DOD CIO’s C3 Deputy Kevin Mulvihill Shares Pentagon’s 3 Major Lines of Effort for 5G – GovCon Wire

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Prior to the National Defense Authorization Act for Fiscal Year 2021, 5G technologies at the U.S. Department of Defense were incubated in its Office of the Under Secretary of Defense Research and Engineering, or OUSD(R&E). Symbolically, however, with the passing of the aforementioned annual budget three years ago, 5G projects were transferred to the DOD’s Office of the Chief Information Officer. An executive within the Office of the CIO, Kevin Mulvihill, said that this was meant to signal that “5G was transitioning from our research and experimentation phase to larger scale implementation.”

Mulvihill, who serves as deputy chief information officer for command, control and communications in the Office of the CIO, told an audience of government contractors at the Potomac Officers Club’s 2024 5G Forum on Wednesday that the DOD has a “national imperative” to expand the use of both 5G and open radio access networks, dubbed ORAN. He participated in a fireside chat at the event moderated by Ericsson Senior Vice President Per Wahlén.

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To do so, Mulvihill laid out three major lines of effort the DOD has agreed upon to achieve its 5G goals.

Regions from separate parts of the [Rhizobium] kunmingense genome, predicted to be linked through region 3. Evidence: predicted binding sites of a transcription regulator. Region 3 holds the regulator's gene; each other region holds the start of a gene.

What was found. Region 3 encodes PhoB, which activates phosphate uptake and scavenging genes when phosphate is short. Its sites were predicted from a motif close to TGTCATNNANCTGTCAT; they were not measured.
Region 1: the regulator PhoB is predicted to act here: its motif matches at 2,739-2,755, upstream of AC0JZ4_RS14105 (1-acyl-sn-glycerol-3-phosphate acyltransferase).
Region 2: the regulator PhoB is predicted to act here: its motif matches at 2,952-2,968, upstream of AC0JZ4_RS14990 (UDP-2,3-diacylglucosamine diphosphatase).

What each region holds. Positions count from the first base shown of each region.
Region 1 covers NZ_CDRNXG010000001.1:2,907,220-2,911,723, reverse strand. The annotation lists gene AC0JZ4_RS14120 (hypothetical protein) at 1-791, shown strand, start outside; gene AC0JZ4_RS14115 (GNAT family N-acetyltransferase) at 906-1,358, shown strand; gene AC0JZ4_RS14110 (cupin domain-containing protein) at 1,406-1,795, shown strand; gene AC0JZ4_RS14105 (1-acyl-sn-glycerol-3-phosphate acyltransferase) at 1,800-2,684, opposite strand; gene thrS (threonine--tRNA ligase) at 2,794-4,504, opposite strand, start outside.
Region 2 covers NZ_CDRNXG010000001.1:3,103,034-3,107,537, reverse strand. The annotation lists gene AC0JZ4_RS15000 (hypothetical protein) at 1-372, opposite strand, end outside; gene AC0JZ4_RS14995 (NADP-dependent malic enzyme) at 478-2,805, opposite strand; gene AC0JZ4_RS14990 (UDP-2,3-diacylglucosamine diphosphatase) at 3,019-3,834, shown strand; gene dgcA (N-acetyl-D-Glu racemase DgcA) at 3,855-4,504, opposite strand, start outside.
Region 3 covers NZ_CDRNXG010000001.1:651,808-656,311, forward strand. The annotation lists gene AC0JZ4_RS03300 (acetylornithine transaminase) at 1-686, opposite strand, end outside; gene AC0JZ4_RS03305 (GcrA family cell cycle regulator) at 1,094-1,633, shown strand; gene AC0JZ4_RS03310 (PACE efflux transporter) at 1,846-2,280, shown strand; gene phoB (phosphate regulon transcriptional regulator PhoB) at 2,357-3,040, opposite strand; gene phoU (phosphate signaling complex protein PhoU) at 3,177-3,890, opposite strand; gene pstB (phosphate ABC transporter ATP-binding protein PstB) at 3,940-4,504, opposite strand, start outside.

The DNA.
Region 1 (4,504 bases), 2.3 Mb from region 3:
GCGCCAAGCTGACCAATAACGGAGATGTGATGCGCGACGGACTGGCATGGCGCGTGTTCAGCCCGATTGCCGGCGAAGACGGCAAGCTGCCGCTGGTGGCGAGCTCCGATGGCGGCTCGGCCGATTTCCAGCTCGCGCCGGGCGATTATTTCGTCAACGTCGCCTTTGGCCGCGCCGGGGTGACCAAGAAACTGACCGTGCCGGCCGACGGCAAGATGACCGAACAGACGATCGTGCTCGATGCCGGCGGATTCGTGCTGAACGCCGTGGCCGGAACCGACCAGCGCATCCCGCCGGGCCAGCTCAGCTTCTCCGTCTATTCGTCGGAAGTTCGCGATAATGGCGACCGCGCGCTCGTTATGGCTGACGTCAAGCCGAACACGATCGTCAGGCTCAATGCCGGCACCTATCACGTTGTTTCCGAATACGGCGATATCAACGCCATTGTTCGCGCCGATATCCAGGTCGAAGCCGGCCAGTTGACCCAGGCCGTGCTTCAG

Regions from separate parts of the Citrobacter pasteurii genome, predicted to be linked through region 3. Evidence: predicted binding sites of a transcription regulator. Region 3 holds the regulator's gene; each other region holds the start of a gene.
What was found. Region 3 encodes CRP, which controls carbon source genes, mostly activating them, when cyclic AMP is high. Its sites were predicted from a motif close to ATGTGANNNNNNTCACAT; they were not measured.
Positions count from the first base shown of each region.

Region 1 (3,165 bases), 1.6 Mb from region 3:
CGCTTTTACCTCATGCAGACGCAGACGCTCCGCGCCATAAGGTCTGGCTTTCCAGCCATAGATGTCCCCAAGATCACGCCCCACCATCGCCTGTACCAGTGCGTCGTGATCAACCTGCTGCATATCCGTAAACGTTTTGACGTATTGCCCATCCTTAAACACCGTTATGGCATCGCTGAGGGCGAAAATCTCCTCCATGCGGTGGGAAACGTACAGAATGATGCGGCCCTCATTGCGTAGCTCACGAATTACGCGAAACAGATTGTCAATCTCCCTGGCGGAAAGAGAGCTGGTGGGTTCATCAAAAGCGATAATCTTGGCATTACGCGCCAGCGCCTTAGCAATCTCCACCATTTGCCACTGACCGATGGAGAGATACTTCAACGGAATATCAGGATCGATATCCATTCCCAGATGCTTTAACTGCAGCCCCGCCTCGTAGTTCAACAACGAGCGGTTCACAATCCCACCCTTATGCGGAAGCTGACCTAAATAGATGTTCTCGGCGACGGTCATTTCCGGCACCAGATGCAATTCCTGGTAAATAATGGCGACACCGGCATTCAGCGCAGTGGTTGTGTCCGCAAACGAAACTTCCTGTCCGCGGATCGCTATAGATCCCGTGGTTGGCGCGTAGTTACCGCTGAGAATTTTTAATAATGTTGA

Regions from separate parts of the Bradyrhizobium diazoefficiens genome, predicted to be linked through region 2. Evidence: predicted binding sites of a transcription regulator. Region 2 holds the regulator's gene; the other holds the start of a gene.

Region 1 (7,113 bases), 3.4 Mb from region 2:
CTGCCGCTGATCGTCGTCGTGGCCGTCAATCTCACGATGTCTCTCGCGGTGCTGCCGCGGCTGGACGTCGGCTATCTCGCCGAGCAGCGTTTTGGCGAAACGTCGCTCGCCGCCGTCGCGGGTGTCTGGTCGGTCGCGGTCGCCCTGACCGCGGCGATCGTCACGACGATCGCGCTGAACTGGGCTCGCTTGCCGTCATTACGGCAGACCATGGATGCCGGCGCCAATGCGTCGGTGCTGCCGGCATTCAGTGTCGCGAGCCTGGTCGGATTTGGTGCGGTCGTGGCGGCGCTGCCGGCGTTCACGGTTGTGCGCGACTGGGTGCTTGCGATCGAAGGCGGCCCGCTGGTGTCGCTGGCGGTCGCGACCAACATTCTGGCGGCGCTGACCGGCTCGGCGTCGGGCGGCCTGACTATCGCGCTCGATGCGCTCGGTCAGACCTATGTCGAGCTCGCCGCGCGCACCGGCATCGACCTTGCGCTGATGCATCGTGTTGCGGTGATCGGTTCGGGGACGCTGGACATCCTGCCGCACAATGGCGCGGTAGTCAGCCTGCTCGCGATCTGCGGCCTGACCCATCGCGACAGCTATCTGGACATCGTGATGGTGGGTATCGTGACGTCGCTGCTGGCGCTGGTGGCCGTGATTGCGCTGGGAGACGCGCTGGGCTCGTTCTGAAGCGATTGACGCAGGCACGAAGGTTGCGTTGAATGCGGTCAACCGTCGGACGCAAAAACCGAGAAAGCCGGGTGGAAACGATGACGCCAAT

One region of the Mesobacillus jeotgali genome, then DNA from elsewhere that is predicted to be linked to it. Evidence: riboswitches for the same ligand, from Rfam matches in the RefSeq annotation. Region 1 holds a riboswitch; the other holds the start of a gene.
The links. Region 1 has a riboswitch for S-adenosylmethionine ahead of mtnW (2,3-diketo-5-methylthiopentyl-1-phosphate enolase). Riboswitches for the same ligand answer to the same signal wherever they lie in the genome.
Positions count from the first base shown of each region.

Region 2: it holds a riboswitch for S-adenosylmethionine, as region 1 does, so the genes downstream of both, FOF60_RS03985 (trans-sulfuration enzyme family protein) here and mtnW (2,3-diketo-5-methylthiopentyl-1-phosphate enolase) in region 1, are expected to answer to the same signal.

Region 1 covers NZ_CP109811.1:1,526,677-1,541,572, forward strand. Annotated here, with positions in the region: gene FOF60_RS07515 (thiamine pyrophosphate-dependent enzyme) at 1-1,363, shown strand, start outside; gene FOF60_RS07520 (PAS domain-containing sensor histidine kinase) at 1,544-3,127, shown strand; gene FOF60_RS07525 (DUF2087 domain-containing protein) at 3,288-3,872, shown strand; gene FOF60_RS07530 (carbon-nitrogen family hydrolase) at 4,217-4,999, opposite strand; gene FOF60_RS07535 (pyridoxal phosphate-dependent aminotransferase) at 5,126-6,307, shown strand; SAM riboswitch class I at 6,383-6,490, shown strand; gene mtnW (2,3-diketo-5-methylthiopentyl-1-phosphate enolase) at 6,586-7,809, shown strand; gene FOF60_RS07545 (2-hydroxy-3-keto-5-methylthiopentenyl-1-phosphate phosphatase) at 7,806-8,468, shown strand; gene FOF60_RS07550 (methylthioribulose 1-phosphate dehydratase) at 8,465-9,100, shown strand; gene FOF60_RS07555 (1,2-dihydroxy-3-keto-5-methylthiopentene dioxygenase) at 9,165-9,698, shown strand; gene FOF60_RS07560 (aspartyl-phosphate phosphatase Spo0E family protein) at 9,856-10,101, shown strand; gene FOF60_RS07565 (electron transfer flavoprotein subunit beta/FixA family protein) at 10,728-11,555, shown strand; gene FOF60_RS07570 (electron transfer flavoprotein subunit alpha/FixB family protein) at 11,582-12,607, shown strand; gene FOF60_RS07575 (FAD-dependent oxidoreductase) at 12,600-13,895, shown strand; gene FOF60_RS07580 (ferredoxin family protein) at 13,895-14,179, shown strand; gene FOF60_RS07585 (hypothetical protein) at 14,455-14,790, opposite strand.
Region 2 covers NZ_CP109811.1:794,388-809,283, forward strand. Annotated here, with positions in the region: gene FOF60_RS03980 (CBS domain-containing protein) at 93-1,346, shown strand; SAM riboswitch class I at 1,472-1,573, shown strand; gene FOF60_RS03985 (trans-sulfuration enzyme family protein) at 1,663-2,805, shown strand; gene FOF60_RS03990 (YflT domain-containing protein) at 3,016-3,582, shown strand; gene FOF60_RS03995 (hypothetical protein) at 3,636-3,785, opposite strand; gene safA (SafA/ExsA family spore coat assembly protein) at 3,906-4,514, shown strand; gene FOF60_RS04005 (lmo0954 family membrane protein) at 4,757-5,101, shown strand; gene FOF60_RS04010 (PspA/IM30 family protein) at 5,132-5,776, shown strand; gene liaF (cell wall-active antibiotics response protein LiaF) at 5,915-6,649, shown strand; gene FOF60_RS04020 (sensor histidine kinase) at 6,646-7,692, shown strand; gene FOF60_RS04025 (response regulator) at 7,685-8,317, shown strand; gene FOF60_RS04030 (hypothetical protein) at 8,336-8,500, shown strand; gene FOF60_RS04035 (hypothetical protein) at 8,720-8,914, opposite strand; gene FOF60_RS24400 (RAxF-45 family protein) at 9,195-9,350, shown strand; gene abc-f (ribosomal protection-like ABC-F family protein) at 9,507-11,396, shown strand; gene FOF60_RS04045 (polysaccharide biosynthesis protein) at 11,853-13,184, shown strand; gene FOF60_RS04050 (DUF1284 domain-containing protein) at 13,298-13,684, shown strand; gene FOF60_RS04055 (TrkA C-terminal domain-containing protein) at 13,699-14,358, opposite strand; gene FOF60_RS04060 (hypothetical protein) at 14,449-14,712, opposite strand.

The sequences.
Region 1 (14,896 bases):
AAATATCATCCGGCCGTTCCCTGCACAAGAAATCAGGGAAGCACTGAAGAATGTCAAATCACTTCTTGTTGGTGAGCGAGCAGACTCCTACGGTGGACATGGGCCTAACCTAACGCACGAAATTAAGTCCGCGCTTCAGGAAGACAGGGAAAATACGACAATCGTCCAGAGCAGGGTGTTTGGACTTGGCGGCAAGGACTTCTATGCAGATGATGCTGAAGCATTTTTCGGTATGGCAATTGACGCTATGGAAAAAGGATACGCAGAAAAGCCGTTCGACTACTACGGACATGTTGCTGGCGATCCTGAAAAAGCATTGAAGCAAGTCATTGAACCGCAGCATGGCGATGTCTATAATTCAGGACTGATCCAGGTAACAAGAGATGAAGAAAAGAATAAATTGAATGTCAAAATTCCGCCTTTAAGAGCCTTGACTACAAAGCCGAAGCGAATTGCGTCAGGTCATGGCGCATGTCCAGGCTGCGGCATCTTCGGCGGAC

5G connectivity at military bases

As prompted by the most recent NDAA, the DOD intends to install commercial 5G capabilities at all of its bases by the end of calendar year 2028. Mulvihill said this will not only bolster communications for activities like Combined Joint All-Domain Command and Control, it will also likely assist with retention rates and help prevent losing warfighters and civilian employees alike to the private sector — it’s thus both a personnel issue and a mission-critical imperative.

“When our youth come on board and they’re used to 5G, they can’t be told they’re taking a time warp, back in time, stuck in a barracks somewhere without 5G cable. For our families that move around in remote work, we need 5G and access to commercial,” Mulvihill said.

Unique 5G DOD cases

Mulvihill said the DOD is “just cracking the door open on total use cases” for 5G. A select few are network slicing, enhanced communication, enhanced cybersecurity, censoring and obfuscation of traffic. (Relatedly, ORAN, of which he said Pentagon officials are “big proponents,” is also useful for cybersecurity enhancement, as well as optimizing censoring and monitoring.)

Expeditionary / tactical mentality

To illustrate this third and final tenet, Mulvihill referenced the four U.S. Marines stationed in the first island chain in the Pacific and how the DOD is looking to “take 5G and private networks and send them forward.”

“We’re talking about a capability that will be very difficult for an adversary to deny our ability to communicate and our ability to plan and execute. I think when that starts to come together and we start to use that as a service and our adversaries take a look at that, I think that is going to give them significant reason to pause because they can’t operate that way,” Mulvihill reasoned.

Rather than roll these initiatives out sequentially, Mulvihill said they will be simultaneously enacted. He compared the rollout to a number of brush fires being ignited at once, rather than a single fire that spreads.

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